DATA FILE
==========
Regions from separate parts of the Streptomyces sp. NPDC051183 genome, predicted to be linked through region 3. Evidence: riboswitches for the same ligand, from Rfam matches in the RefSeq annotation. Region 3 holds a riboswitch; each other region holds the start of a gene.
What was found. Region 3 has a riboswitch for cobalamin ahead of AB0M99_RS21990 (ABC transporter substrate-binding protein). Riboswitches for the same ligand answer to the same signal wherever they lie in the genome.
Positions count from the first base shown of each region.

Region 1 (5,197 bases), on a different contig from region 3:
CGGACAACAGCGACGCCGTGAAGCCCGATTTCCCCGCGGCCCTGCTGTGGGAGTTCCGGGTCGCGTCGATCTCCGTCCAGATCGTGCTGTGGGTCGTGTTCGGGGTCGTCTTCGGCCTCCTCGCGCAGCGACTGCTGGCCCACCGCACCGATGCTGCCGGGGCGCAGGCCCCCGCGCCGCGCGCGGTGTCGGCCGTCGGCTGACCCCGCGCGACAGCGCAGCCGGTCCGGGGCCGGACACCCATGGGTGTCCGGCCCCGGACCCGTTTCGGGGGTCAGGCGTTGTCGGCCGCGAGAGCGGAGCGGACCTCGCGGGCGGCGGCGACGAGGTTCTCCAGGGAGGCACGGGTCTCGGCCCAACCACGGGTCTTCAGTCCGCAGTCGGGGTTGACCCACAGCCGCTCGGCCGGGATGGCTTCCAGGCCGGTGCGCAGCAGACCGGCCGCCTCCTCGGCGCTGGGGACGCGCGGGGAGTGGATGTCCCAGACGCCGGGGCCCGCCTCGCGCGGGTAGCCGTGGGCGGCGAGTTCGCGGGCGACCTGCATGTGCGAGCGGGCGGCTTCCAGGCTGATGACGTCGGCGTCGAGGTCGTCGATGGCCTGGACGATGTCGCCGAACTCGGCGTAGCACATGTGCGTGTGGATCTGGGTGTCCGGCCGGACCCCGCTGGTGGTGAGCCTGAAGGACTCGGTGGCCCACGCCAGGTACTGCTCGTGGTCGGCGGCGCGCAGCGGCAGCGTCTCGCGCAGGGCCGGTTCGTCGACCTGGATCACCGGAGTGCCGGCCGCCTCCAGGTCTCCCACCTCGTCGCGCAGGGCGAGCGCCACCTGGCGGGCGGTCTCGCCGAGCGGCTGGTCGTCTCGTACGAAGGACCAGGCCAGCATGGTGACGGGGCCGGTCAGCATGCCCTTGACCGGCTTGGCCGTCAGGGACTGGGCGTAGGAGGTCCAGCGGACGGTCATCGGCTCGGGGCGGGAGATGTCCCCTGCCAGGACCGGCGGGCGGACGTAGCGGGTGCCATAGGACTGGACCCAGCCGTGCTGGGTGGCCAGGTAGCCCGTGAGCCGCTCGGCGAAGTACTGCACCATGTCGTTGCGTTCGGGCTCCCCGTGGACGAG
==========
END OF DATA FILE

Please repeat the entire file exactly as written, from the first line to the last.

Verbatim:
Regions from separate parts of the Streptomyces sp. NPDC051183 genome, predicted to be linked through region 3. Evidence: riboswitches for the same ligand, from Rfam matches in the RefSeq annotation. Region 3 holds a riboswitch; each other region holds the start of a gene.
What was found. Region 3 has a riboswitch for cobalamin ahead of AB0M99_RS21990 (ABC transporter substrate-binding protein). Riboswitches for the same ligand answer to the same signal wherever they lie in the genome.
Positions count from the first base shown of each region.

Region 1 (5,197 bases), on a different contig from region 3:
CGGACAACAGCGACGCCGTGAAGCCCGATTTCCCCGCGGCCCTGCTGTGGGAGTTCCGGGTCGCGTCGATCTCCGTCCAGATCGTGCTGTGGGTCGTGTTCGGGGTCGTCTTCGGCCTCCTCGCGCAGCGACTGCTGGCCCACCGCACCGATGCTGCCGGGGCGCAGGCCCCCGCGCCGCGCGCGGTGTCGGCCGTCGGCTGACCCCGCGCGACAGCGCAGCCGGTCCGGGGCCGGACACCCATGGGTGTCCGGCCCCGGACCCGTTTCGGGGGTCAGGCGTTGTCGGCCGCGAGAGCGGAGCGGACCTCGCGGGCGGCGGCGACGAGGTTCTCCAGGGAGGCACGGGTCTCGGCCCAACCACGGGTCTTCAGTCCGCAGTCGGGGTTGACCCACAGCCGCTCGGCCGGGATGGCTTCCAGGCCGGTGCGCAGCAGACCGGCCGCCTCCTCGGCGCTGGGGACGCGCGGGGAGTGGATGTCCCAGACGCCGGGGCCCGCCTCGCGCGGGTAGCCGTGGGCGGCGAGTTCGCGGGCGACCTGCATGTGCGAGCGGGCGGCTTCCAGGCTGATGACGTCGGCGTCGAGGTCGTCGATGGCCTGGACGATGTCGCCGAACTCGGCGTAGCACATGTGCGTGTGGATCTGGGTGTCCGGCCGGACCCCGCTGGTGGTGAGCCTGAAGGACTCGGTGGCCCACGCCAGGTACTGCTCGTGGTCGGCGGCGCGCAGCGGCAGCGTCTCGCGCAGGGCCGGTTCGTCGACCTGGATCACCGGAGTGCCGGCCGCCTCCAGGTCTCCCACCTCGTCGCGCAGGGCGAGCGCCACCTGGCGGGCGGTCTCGCCGAGCGGCTGGTCGTCTCGTACGAAGGACCAGGCCAGCATGGTGACGGGGCCGGTCAGCATGCCCTTGACCGGCTTGGCCGTCAGGGACTGGGCGTAGGAGGTCCAGCGGACGGTCATCGGCTCGGGGCGGGAGATGTCCCCTGCCAGGACCGGCGGGCGGACGTAGCGGGTGCCATAGGACTGGACCCAGCCGTGCTGGGTGGCCAGGTAGCCCGTGAGCCGCTCGGCGAAGTACTGCACCATGTCGTTGCGTTCGGGCTCCCCGTGGACGAG